— Herb Caen, championing Bruce, 1959
“I moved to San Francisco in 1959 and started dating a guy named Sam. I ended up marrying him. A marvelous man. He’s gone now. But back when we were dating we never missed a hot act and San Francisco back then was full of hot acts. We saw George Shearing at The Black Hawk. We saw Mingus make use of a bullwhip onstage. Yes, he’d pull out a bullwhip. Duke Ellington played Basin Street West and would come out between sets wearing a silk robe to hold court with the ladies. Lenny Bruce, in his way, was the hottest back then though. We saw him at Enrico Banducci’s club, the hungry i. I was never offended by Lenny Bruce. But he could startle and surprise you. When Sam and I would get shocked by something he’d say, we’d turn and look at each other and kind of smile. But you’d always smile a little differently at a Lenny Bruce show. That’s what he could do. Lenny Bruce gave you a different sort of smile.”
— North Beach community activist, Gerry Crowley
“I saw him anytime he was in the city. He was just so clever and funny. I’m talking fall-off-the-chair, wet-my-pants funny. I had seen a lot of other big comedians because I worked my way through college at Bimbo’s, but to me watching Lenny was by far one of the funniest things I’d ever seen. I think part of Lenny’s success in San Francisco had to do with the times we were living in- but he also played good venues. He did Basin Street West and Ann’s 440. He did the Jazz Workshop and the Off Broadway. In the ‘50s, before he got big, he had a really hip beatnik audience here. I mean, I don’t think he would’ve done too well in Fresno.”
— John Burton, chairman of the California Democratic Party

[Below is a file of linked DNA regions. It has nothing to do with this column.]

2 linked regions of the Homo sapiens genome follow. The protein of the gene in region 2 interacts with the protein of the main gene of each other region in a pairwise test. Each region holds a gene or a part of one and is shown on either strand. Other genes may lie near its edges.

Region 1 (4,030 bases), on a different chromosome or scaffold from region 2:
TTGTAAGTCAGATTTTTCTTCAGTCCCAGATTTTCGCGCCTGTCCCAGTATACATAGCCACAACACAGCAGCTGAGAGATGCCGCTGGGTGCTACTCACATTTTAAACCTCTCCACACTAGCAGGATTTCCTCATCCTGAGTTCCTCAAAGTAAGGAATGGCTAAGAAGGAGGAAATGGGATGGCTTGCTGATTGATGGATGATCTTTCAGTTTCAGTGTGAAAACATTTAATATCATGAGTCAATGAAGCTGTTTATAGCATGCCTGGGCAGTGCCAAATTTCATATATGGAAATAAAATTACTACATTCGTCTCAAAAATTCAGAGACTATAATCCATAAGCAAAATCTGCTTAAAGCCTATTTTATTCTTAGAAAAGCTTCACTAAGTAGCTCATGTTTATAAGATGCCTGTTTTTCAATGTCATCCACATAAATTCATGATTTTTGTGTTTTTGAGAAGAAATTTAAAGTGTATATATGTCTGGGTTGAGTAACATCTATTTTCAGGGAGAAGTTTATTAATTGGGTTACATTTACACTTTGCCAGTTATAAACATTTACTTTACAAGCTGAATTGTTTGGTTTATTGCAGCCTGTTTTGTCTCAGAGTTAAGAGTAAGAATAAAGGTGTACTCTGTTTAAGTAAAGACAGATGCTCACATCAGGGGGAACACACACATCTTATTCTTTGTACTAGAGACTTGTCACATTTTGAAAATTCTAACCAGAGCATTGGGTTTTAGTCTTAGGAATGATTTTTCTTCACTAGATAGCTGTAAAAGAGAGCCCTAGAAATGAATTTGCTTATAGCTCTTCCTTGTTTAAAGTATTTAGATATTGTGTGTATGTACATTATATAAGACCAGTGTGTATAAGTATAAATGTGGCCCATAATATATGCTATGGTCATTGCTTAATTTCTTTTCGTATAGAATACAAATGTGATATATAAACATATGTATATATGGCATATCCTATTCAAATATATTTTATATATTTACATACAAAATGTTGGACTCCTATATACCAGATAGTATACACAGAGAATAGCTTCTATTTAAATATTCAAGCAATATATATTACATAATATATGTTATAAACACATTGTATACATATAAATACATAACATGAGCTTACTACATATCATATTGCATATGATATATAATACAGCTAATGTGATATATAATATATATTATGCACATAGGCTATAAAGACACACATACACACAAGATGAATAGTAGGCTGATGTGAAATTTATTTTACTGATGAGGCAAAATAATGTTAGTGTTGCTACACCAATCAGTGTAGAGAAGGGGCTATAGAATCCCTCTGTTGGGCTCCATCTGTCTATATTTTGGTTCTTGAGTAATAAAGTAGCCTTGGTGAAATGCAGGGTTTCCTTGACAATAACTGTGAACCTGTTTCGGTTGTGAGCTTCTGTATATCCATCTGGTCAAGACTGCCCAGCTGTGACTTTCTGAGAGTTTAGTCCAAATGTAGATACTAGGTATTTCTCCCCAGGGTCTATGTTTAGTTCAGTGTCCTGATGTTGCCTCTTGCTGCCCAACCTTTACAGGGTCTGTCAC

“I can’t remember much about seeing Lenny Bruce other than the fact that he said ‘fuck’ a lot.”
— Gina Moscone
“I knew Lenny in passing. He used to stop at City Lights on the days when I was working there. He would buy the newspapers and then would go onstage with the newspapers and do raps on what he found in the news. I saw him perform a few times and he just had that New York gift of gab. That Lower East Side give of gab.”
— Lawrence Ferlinghetti
“He was a real rebel. And there weren't too many rebels. There still aren't.”
“Lenny appeared like a cynic, but he wasn’t a cynic. He was actually very romantic. He was very kind and he’d speak to me straight. He was a very soft-nature, storybook kind of guy, just with a Jewish sense of humor. And he was always a hipster, much in the same way that jazz musicians were. I think there’s been an awful lot of emphasis on portraying him as a kind of Jesus-on-the-cross figure, but that’s not the way he was. When he stuck his neck out to tell the truth, they crucified him. That’s the party they emphasize. They never emphasize how much fun he and the audience were having. It started innocent enough. He was a real rebel. And there weren’t too many rebels. There still aren’t. Comedians are all the same now. Lenny was looking for hypocrisy all the time and finding the funniness of what people pretend to ve versus who they are. There aren’t any comedians taking chances anymore though. They’re all very safe with their material. Lenny would always go for the throat. He’d go for the laughs no matter what.”
— Mort Sahl
“Confidential to comedian Lenny Bruce: We’re all sorry you’re having personal problems, but an endless airing of them does not constitute nightclub entertainment, sorry. You should be doing this material on a psychiatrist couch, not in a nightclub.”
— Herb Caen, feuding with Bruce, 1964